Sometimes, as a white, heterosexual feminist, I feel I have no right to speak for LGBTQ or WoC issues. What do I know, really? I have not gone through the same kind of discrimination in society that a gay woman or a woman of color has gone through. But this does not mean I should reject people who are not like me. I recognize that there is discrimination. What I and other white feminists need to do is enforce the need for these issues to be recognized.
Particularly, in the media.
If you want to see a character who reflects yourself in a book, a TV show, or a movie based on your race or sexuality, it’s a shame that there is such a dearth of characters to choose from (proven in this analysis of 2011-2012 television characters).
Art should imitate the diversity of life but the media is perpetuating social inequality. I can’t say that this is mindful discrimination nor can I admit it’s realistic to have representation for the billions of women on the planet. But if we do nothing and let the media continue being white-washed, we will never reach true equality.
I think people are simply forgetful and we need to remind them that there is a problem, hoping this leads to actions being taken. The people who we should be reminding are the people who have the platform to speak out on these issues–mainstream feminists (who are not incidentally predominantly of Caucasian descent).
Recently, British feminist activist Caitlin Moran was asked about addressing the issue of the lack of diversity in the HBO series Girls, a character-driven show about 20-somethings set in New York City penned by Lena Dunham (another (white) feminist activist), on Twitter. Her response? “I literally couldn’t give a shit.” (Moran continues to misunderstand why people are bringing this to her attention by Tweeting, “That is simply not racist behaviour. That’s like saying I’m currently being racist by not having someone Chinese in my house.”) I wouldn’t go as far as saying Moran is racist, but she is clearly not understanding the necessity for representation and the importance of someone like her, a mainstream feminist, in recognizing it and thus influencing other white feminists and the world at large about the issue.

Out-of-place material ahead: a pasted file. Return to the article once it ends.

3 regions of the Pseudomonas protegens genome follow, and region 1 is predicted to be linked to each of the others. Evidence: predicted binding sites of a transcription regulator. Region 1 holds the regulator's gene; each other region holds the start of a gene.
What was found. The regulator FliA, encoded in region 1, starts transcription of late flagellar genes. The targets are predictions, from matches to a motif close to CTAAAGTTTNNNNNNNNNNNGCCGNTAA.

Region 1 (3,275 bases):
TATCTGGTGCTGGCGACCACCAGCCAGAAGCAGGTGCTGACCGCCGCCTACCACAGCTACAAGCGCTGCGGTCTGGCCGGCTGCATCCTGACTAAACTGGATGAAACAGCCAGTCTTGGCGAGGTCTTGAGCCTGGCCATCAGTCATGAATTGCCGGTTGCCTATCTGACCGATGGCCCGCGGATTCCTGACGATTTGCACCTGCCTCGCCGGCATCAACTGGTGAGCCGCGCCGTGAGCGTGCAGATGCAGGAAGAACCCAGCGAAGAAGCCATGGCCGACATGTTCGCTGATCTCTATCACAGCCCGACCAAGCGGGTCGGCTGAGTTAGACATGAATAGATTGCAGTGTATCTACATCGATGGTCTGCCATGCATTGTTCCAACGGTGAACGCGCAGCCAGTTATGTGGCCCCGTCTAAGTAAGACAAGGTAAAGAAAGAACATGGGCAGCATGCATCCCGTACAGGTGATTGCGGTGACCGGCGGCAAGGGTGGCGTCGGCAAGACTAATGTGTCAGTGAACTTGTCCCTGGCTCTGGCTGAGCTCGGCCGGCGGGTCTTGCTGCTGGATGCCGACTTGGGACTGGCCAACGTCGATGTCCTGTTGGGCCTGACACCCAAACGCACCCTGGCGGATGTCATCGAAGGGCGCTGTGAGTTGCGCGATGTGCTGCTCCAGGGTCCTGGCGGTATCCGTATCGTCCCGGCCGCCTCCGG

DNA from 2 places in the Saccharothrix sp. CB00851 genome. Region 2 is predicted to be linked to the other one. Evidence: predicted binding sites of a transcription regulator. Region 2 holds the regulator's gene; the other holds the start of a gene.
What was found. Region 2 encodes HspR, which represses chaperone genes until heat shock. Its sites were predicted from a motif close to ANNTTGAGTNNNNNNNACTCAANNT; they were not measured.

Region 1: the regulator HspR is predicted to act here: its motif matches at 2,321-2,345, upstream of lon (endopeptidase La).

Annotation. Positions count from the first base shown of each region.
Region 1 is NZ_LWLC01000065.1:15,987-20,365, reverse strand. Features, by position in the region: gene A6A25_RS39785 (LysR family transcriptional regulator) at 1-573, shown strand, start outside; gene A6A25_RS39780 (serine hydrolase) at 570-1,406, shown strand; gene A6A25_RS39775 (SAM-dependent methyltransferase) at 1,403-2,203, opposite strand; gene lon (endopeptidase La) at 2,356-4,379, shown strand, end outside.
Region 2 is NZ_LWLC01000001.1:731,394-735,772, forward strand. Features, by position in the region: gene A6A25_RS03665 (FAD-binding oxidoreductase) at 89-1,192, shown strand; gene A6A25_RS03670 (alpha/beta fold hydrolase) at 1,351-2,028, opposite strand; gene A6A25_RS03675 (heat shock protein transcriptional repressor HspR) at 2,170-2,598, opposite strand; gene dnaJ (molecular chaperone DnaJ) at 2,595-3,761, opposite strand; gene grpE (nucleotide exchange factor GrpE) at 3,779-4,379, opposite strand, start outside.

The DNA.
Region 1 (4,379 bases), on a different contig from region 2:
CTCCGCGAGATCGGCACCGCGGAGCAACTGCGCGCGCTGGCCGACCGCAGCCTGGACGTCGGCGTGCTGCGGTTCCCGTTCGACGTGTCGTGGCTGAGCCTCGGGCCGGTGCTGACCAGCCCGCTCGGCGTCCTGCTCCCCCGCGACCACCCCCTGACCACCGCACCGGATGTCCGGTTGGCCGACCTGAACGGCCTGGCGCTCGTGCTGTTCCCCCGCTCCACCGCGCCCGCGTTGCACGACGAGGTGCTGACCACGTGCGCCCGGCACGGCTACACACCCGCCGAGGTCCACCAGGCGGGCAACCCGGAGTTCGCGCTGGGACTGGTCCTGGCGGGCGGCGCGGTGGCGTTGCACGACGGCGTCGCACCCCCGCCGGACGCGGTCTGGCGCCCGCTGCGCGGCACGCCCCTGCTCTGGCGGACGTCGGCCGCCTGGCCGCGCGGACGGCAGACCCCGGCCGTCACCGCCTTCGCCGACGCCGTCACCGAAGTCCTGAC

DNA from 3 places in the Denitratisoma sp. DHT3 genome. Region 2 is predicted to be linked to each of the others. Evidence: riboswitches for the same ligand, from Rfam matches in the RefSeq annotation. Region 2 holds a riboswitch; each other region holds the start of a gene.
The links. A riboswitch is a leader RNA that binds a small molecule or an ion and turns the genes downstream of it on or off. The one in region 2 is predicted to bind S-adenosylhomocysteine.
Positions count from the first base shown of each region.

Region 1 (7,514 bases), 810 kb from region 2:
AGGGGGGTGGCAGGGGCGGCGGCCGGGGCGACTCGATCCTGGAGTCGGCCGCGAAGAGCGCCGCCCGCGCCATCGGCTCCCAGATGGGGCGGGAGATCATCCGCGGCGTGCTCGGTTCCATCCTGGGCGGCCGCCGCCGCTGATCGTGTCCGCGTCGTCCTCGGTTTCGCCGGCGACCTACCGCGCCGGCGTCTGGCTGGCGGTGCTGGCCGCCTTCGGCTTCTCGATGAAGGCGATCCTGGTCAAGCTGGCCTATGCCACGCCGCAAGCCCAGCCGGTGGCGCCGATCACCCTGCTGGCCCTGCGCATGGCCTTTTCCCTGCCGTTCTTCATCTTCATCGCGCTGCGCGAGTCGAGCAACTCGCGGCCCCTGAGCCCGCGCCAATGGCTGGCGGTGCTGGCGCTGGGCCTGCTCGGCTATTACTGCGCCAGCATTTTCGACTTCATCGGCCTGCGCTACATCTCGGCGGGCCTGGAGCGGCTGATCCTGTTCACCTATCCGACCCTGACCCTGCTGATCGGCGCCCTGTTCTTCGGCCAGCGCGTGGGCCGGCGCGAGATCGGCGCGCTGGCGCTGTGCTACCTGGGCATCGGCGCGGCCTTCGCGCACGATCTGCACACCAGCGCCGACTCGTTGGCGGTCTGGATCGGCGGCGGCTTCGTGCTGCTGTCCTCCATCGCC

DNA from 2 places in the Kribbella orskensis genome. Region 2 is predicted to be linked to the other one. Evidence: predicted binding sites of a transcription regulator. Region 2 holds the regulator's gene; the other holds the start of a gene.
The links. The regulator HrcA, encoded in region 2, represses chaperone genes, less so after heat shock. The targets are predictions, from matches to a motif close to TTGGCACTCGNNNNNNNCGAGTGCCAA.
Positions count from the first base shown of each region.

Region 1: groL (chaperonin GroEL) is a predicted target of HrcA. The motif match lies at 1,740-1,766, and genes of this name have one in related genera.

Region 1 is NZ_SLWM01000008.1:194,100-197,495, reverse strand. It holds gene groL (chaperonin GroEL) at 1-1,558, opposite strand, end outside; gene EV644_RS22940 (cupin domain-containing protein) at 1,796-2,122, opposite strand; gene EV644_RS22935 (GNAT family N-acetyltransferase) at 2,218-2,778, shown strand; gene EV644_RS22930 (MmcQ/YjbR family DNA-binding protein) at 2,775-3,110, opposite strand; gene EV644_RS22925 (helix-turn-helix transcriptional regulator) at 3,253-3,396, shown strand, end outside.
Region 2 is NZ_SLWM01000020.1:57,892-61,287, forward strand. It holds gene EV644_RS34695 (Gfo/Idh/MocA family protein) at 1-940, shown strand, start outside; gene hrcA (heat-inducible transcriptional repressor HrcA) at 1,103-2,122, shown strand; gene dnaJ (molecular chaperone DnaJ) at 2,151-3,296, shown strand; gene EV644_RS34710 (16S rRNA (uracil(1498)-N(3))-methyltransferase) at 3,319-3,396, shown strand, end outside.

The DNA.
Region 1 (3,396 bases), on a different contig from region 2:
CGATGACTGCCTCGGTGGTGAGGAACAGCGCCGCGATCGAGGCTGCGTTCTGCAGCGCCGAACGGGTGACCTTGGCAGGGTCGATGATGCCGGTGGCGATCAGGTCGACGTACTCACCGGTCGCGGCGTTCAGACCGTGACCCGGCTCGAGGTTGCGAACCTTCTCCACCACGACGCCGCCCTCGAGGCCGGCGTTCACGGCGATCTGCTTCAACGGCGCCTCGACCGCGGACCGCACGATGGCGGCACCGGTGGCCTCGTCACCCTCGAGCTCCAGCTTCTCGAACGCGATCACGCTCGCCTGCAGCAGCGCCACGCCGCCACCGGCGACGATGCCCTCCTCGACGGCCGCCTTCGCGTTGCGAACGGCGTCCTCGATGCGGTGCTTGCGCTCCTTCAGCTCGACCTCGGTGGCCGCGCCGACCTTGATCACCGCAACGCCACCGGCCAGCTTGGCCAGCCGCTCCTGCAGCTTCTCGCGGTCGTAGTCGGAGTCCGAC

Then there is Naomi Wolf, who recently wrote a book called Vagina: A New Biography. In Jaclyn Friedman’s review of the book, she writes, “If Wolf had written a personal memoir called My Vagina, this self-indulgent tunnel vision could be, perhaps, excused. But she’s presenting it instead as a Universal Theory of Women, and that’s both offensive and dangerous.”
Jaclyn Friedman made the point, when she visited us and gave a fascinating presentation, that it would have been more apt for Naomi Wolf to claim that her book was her own personal narrative. Unfortunately, instead, there is a universality about her work that does not resonate with the whole of the feminist community that Wolf is so devoted to.
Reni Eddo-Lodge of TheFWord.org in the UK summarizes the situation best: “Until feminism is for everyone, it will work for no one. Those women who gain from it with power and a platform should do well to remember that.”
Those with the ability to speak out on minority under-representation in the media should do so. Not everyone has the opportunity to become a celebrity and Moran and Wolf should take it upon themselves to at least try and give voice to those who are constantly silenced.
Feminists are supposed to be inclusive, not exclusive.
So, fellow white feminists, I urge you to wake up and smell the intersectionality!!